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Filler, D.M., 1997

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Filler, D.M., 1997, Thermally enhanced bioventing of petroleum hydrocarbons in cold regions: University of Alaska Fairbanks, Ph.D. dissertation, 194 p., illust., maps.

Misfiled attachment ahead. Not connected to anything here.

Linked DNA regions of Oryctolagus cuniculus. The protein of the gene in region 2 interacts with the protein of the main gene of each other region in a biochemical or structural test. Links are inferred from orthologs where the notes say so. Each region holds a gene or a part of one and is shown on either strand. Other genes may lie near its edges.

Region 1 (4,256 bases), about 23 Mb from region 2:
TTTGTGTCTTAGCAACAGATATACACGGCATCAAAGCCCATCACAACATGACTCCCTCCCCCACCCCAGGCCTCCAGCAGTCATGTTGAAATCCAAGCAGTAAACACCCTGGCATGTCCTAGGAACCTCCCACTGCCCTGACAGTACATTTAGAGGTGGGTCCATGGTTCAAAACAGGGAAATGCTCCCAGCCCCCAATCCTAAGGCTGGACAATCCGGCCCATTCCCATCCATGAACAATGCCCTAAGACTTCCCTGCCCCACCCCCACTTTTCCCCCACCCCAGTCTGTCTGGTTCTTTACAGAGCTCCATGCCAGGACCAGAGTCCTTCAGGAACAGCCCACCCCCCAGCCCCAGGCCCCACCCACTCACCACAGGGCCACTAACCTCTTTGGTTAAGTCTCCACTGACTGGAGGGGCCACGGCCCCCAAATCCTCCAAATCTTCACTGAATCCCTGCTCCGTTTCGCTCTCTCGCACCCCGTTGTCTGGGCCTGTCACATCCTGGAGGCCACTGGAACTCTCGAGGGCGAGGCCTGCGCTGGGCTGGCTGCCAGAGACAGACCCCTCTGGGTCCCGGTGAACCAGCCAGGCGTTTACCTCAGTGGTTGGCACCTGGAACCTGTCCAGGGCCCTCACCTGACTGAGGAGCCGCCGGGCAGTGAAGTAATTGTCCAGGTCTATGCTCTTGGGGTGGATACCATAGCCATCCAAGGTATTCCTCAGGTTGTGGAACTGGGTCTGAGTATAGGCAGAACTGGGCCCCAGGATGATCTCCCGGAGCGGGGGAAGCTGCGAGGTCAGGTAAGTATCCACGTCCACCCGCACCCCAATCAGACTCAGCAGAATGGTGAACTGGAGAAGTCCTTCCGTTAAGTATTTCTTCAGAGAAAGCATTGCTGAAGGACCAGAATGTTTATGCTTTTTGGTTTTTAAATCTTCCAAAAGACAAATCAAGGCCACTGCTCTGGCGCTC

Petroleum-based contamination of the environment has and will likely continue to be a problem as long as oil and natural gas supply much of the world energy demands. In cold regions, where vast quantities of these fuels are extracted and used, climate and frozen soils limit remedial efforts to a few technologies. Bioventing has shown promise as a viable method for the remediation of spilled petroleum-based fuels in cold regions. An in situ study of bioventing with soil warming was conducted at a Fairbanks, Alaska site. The main purpose of this research effort was to compare the effectiveness of thermal enhancement techniques applied to bioventing. Objectives included (1) developing a suitable thermal insulation system(s) that would provide year-round bioventing of petroleum contaminated soils, (2) modeling of the thermal regime below three treatment areas, (3) relating monitoring and testing data to thermally enhanced biodegradation, and (4) presenting the information in a way that is useful to engineers, biologists and environmental scientists. Active soil warming with electrical heat tape beneath polystyrene insulation and sand and gravel overburden raised subsurface soil temperatures from the ground surface to the water table by as much as 15°F. The actively warmed test plot was successfully heated year-round, preventing soil freezing and enhancing microbial activity. Soil gas, microbiological, and geochemical sampling data evidenced correlation between increased bioactivity and soil warming. Passively treated soils evidenced some winter increase in temperatures, although some periodic soil freezing did occur. Overall, biodegradation within both passively treated and untreated contaminated test plots was noticeably slower than within the actively warmed plot. Thermally enhanced bioventing successfully remediated hydrocarbon contamination in vadose zone soils at a subarctic site within two years. After oxygen, temperature appears to be the most important factor affecting microbial activity and biodegradation. Variable and low moisture contents did not seem detrimental to bioactivity.

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